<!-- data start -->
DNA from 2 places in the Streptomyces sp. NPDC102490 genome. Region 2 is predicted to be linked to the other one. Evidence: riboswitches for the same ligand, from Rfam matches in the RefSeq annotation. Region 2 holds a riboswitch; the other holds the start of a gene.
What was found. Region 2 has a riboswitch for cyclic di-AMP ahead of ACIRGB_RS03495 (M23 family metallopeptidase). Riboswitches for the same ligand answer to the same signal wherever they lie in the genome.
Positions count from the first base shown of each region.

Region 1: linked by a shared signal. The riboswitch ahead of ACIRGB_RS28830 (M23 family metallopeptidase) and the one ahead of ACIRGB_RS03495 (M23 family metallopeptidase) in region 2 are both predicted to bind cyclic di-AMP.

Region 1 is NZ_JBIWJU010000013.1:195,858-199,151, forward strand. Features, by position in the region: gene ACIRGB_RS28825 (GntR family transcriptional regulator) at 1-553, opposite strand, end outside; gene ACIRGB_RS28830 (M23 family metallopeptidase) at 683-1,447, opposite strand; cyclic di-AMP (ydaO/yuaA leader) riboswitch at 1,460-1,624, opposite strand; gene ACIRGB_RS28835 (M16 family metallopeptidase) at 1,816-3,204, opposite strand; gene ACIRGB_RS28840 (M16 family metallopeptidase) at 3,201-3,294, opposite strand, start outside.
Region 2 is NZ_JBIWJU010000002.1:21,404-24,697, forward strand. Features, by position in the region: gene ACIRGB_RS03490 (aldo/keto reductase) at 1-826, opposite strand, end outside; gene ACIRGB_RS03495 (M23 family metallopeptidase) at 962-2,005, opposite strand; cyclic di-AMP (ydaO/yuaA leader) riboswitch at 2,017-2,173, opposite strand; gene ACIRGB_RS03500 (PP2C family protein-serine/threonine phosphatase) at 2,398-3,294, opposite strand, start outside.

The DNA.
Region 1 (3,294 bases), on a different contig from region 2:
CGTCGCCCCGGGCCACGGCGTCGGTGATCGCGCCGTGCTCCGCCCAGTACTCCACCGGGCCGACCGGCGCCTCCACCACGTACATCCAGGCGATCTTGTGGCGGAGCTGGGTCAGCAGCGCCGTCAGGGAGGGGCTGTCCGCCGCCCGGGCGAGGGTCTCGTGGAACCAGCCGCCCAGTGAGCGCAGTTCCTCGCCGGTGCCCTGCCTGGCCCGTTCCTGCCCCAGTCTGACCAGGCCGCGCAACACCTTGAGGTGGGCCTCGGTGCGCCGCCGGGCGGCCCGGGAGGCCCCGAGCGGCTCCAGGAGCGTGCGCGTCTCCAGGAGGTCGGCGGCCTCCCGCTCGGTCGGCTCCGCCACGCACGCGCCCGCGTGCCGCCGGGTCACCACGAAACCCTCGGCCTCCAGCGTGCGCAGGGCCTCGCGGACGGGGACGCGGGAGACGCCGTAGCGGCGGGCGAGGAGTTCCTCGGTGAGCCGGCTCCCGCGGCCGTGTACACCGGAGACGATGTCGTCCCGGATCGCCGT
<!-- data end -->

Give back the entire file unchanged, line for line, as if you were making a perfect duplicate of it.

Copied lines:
DNA from 2 places in the Streptomyces sp. NPDC102490 genome. Region 2 is predicted to be linked to the other one. Evidence: riboswitches for the same ligand, from Rfam matches in the RefSeq annotation. Region 2 holds a riboswitch; the other holds the start of a gene.
What was found. Region 2 has a riboswitch for cyclic di-AMP ahead of ACIRGB_RS03495 (M23 family metallopeptidase). Riboswitches for the same ligand answer to the same signal wherever they lie in the genome.
Positions count from the first base shown of each region.

Region 1: linked by a shared signal. The riboswitch ahead of ACIRGB_RS28830 (M23 family metallopeptidase) and the one ahead of ACIRGB_RS03495 (M23 family metallopeptidase) in region 2 are both predicted to bind cyclic di-AMP.

Region 1 is NZ_JBIWJU010000013.1:195,858-199,151, forward strand. Features, by position in the region: gene ACIRGB_RS28825 (GntR family transcriptional regulator) at 1-553, opposite strand, end outside; gene ACIRGB_RS28830 (M23 family metallopeptidase) at 683-1,447, opposite strand; cyclic di-AMP (ydaO/yuaA leader) riboswitch at 1,460-1,624, opposite strand; gene ACIRGB_RS28835 (M16 family metallopeptidase) at 1,816-3,204, opposite strand; gene ACIRGB_RS28840 (M16 family metallopeptidase) at 3,201-3,294, opposite strand, start outside.
Region 2 is NZ_JBIWJU010000002.1:21,404-24,697, forward strand. Features, by position in the region: gene ACIRGB_RS03490 (aldo/keto reductase) at 1-826, opposite strand, end outside; gene ACIRGB_RS03495 (M23 family metallopeptidase) at 962-2,005, opposite strand; cyclic di-AMP (ydaO/yuaA leader) riboswitch at 2,017-2,173, opposite strand; gene ACIRGB_RS03500 (PP2C family protein-serine/threonine phosphatase) at 2,398-3,294, opposite strand, start outside.

The DNA.
Region 1 (3,294 bases), on a different contig from region 2:
CGTCGCCCCGGGCCACGGCGTCGGTGATCGCGCCGTGCTCCGCCCAGTACTCCACCGGGCCGACCGGCGCCTCCACCACGTACATCCAGGCGATCTTGTGGCGGAGCTGGGTCAGCAGCGCCGTCAGGGAGGGGCTGTCCGCCGCCCGGGCGAGGGTCTCGTGGAACCAGCCGCCCAGTGAGCGCAGTTCCTCGCCGGTGCCCTGCCTGGCCCGTTCCTGCCCCAGTCTGACCAGGCCGCGCAACACCTTGAGGTGGGCCTCGGTGCGCCGCCGGGCGGCCCGGGAGGCCCCGAGCGGCTCCAGGAGCGTGCGCGTCTCCAGGAGGTCGGCGGCCTCCCGCTCGGTCGGCTCCGCCACGCACGCGCCCGCGTGCCGCCGGGTCACCACGAAACCCTCGGCCTCCAGCGTGCGCAGGGCCTCGCGGACGGGGACGCGGGAGACGCCGTAGCGGCGGGCGAGGAGTTCCTCGGTGAGCCGGCTCCCGCGGCCGTGTACACCGGAGACGATGTCGTCCCGGATCGCCGT